By Richie Swanson
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Beautiful Lalooh becomes the “favor and fancy” of sixteen-year-old Andrew Eaton as she teaches him Yakama words for the parts of a bear caught by the most powerful Yakama leader in the Pacific Northwest, Chief Kamiakan. One year later Andrew translates at the Walla Walla Treaty Council, helping to establish reservations bitterly resented by tribes from the Nez Perce of the Rocky Mountains to bands on the Columbia.
The Yakama War breaks out, 1855–1856, and Andrew helps hunt for Kamiakan and an elusive Indian confederation. He translates across council fires from Lalooh and carries dispatches between one commander pursuing extermination and another seeking truce.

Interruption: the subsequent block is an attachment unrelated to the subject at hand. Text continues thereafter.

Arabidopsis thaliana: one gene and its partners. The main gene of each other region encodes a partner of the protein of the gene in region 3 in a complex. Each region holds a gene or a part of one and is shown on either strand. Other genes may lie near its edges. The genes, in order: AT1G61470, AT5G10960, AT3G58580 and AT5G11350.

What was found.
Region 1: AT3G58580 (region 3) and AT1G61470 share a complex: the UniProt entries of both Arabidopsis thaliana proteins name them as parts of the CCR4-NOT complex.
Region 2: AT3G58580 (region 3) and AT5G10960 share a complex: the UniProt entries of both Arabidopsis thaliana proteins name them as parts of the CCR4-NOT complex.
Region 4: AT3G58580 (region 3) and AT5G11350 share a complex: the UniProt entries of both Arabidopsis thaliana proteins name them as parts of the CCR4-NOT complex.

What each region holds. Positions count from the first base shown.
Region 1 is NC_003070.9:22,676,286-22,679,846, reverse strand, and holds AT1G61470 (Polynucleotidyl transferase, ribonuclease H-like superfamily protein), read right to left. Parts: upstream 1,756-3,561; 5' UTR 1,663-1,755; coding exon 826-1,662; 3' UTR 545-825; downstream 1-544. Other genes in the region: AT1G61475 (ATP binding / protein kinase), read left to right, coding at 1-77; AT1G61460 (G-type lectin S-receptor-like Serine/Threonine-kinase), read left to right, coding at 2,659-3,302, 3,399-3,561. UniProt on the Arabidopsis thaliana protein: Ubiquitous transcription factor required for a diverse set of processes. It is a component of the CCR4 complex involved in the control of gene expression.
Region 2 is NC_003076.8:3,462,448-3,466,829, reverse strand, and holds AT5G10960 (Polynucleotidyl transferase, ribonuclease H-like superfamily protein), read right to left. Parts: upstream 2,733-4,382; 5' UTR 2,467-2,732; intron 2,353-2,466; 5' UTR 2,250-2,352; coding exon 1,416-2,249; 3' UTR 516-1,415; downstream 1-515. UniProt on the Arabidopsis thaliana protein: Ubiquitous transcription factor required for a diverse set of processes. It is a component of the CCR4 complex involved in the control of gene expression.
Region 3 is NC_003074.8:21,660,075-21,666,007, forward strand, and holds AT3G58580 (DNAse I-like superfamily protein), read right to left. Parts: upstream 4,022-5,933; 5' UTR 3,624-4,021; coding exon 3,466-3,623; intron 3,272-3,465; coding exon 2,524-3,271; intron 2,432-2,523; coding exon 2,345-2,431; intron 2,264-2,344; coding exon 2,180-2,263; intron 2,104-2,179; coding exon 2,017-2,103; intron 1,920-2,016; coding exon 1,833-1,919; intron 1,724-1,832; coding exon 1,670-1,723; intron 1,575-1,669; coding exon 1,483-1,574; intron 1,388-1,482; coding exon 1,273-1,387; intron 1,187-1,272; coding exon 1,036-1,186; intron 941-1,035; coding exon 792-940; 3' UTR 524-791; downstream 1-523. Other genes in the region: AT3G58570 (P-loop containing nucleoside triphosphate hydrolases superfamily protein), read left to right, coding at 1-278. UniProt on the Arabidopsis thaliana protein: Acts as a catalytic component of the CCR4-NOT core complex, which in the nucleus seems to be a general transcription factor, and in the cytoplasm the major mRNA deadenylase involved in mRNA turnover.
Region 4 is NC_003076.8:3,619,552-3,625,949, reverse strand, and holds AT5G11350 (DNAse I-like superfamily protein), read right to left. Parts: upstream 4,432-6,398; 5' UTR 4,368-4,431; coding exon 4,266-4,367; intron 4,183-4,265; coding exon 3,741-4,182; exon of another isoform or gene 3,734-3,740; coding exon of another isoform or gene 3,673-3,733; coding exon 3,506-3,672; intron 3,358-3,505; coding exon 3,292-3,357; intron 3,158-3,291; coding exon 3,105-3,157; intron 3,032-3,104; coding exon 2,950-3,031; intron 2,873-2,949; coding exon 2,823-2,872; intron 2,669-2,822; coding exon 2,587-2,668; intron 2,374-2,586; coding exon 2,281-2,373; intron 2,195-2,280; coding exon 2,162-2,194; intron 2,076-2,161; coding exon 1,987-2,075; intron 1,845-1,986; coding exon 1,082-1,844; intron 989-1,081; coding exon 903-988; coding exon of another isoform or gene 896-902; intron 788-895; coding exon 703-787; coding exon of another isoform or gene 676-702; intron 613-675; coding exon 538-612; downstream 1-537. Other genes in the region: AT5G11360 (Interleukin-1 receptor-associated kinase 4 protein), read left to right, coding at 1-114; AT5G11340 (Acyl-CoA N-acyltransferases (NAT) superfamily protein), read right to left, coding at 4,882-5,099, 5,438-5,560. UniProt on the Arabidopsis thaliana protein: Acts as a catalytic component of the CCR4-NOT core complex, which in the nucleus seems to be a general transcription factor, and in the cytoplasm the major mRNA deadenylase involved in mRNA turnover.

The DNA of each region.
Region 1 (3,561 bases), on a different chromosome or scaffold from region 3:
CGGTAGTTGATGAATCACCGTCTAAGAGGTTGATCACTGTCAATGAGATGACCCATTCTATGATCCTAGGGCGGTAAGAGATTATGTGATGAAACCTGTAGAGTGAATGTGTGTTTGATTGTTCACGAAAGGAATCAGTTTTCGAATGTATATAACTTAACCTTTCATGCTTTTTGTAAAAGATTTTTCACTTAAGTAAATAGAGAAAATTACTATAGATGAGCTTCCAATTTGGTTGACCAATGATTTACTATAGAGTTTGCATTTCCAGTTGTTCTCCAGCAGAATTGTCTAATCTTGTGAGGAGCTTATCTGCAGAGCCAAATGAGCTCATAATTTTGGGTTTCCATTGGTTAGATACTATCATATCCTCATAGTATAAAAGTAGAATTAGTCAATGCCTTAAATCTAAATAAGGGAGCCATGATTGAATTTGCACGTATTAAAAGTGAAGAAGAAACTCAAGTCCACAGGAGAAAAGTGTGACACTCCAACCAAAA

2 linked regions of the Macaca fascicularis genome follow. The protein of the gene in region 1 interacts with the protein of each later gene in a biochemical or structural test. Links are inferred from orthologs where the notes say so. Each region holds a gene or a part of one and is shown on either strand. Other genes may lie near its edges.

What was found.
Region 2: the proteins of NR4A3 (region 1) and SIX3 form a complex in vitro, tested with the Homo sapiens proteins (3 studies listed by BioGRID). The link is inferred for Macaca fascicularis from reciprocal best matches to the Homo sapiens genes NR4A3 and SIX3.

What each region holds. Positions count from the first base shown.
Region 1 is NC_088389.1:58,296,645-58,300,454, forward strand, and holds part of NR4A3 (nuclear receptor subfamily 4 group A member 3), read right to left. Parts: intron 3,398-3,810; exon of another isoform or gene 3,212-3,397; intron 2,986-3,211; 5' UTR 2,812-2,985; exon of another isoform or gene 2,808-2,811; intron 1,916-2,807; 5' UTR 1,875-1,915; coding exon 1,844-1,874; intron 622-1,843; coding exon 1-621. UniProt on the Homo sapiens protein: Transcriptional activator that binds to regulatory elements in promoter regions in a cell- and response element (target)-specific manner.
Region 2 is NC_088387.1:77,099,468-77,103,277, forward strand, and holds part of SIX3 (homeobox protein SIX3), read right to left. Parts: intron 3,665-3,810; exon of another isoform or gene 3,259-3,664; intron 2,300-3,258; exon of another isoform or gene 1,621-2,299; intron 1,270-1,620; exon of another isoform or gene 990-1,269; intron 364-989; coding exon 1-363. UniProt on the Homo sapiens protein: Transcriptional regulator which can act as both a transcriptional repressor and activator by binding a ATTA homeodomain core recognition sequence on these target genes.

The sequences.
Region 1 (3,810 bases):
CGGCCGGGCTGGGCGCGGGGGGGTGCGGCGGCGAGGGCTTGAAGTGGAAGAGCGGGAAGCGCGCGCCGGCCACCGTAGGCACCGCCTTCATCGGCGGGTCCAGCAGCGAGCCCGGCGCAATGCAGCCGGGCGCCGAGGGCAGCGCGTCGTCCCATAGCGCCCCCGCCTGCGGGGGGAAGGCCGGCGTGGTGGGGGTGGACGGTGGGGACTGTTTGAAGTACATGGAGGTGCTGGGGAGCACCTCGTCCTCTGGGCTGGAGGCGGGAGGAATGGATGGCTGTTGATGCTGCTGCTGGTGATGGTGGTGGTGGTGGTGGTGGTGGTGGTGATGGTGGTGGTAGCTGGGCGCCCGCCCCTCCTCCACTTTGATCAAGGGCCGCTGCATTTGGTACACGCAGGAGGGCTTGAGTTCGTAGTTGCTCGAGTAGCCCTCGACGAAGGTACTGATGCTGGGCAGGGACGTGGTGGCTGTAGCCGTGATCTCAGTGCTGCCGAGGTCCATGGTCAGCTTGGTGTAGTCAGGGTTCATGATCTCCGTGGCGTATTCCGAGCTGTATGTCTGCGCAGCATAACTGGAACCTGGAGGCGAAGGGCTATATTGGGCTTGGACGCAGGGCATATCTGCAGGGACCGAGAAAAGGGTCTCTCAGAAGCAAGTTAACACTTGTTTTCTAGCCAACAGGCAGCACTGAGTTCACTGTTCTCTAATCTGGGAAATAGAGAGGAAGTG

A territorial governor, an army major, Jesuit priest, Hudson’s Bay trader and Lalooh battle for Andrew’s soul and conscience. Yet an officer’s order brings him to the darkest of violations, and his love for Lalooh leads him to a little-known event as revealing to American history as Sand Creek, Washita Creek and Wounded Knee.
Richie Swanson explored North America by bicycle and backpack from 1977–2005, frequently visiting Indian reservations. He writes short stories about Indian-white relations during the nineteenth century, and bird-conservation articles. He advocates for threatened wildlife and habitat on the Mississippi River in Winona, Minnesota.
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